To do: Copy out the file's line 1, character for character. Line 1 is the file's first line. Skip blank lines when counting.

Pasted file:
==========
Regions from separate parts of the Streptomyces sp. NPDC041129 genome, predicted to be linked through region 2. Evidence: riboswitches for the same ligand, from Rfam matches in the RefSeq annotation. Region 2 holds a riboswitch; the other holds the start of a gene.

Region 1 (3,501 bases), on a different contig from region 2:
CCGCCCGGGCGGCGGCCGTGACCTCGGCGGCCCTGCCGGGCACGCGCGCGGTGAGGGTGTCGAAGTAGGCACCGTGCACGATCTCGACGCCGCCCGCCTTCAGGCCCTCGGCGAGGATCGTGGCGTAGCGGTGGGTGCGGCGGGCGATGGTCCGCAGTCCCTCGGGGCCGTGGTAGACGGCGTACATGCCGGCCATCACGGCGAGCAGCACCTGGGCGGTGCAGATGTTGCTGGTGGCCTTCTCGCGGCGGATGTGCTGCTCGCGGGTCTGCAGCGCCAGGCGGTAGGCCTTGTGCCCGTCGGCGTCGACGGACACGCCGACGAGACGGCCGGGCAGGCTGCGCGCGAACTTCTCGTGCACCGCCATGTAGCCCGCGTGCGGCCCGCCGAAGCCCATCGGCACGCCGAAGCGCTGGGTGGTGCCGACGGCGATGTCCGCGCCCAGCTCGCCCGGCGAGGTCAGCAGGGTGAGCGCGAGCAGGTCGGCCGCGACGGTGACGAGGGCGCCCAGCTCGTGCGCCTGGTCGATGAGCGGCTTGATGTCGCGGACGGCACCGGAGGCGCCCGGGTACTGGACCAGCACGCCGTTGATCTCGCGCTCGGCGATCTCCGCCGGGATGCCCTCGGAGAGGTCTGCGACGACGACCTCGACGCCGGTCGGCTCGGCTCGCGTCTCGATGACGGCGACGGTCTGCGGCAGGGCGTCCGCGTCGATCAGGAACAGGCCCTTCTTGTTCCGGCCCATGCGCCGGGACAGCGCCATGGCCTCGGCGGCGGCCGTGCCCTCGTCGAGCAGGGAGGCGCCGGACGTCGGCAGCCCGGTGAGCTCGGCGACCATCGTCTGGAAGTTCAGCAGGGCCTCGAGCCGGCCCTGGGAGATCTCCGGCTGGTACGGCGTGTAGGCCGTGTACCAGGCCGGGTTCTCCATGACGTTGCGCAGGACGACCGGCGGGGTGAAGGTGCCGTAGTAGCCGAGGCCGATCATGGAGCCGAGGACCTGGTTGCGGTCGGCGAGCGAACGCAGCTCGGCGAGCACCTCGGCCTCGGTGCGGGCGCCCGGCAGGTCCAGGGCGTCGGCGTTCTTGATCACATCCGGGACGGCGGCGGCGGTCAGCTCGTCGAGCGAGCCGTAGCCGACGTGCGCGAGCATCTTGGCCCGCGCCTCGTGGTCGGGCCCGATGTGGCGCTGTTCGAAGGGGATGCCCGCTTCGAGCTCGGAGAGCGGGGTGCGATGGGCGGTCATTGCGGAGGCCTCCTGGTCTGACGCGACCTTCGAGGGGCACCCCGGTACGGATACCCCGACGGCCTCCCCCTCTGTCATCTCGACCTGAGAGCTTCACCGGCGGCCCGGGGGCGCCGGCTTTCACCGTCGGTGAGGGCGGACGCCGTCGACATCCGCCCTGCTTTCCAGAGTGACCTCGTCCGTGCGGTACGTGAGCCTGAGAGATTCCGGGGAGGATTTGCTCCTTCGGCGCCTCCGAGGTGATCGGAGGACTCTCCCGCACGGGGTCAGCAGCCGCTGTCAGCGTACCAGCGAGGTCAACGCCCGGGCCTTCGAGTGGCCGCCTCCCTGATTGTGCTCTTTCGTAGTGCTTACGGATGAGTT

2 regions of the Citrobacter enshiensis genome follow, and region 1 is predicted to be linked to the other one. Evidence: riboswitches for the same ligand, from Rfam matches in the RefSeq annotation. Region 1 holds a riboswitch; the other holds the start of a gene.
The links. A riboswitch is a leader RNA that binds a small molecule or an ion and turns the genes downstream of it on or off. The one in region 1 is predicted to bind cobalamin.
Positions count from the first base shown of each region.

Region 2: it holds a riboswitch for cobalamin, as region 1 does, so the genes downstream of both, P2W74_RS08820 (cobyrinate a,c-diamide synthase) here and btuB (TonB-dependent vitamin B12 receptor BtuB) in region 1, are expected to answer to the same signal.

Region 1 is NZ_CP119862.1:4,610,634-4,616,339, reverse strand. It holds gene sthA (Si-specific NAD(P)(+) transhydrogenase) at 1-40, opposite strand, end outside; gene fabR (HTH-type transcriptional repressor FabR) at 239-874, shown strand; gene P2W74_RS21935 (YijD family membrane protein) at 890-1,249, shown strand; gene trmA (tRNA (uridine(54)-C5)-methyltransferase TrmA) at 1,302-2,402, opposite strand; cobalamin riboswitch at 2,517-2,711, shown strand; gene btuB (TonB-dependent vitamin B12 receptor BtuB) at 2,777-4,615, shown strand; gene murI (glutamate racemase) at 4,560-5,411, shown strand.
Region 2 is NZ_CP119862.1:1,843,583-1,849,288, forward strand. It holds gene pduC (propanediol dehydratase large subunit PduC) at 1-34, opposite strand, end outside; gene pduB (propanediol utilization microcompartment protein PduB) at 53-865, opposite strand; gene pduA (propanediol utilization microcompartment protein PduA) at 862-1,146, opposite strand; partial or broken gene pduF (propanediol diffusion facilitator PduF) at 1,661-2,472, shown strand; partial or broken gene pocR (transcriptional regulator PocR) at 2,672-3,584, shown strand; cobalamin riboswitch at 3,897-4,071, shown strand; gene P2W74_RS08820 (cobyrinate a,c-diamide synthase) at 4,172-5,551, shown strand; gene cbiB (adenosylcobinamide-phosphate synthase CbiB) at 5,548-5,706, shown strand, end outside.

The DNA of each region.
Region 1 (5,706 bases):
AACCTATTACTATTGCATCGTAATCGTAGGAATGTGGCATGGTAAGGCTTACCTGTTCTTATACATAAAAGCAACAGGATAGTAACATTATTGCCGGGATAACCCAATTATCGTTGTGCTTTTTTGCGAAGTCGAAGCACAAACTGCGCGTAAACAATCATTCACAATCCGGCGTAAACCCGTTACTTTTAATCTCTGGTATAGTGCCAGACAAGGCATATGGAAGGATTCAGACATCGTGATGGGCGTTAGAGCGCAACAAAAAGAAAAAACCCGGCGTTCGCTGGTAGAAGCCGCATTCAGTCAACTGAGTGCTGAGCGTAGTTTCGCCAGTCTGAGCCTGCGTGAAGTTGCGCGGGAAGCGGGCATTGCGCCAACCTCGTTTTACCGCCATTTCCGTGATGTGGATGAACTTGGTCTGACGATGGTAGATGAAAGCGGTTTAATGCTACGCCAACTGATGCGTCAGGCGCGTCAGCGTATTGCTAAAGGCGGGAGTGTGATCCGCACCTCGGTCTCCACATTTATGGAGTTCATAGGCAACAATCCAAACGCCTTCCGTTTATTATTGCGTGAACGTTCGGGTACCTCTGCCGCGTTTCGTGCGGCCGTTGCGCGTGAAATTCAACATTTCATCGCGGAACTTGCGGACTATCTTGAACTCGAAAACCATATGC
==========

Regions from separate parts of the Streptomyces sp. NPDC041129 genome, predicted to be linked through region 2. Evidence: riboswitches for the same ligand, from Rfam matches in the RefSeq annotation. Region 2 holds a riboswitch; the other holds the start of a gene.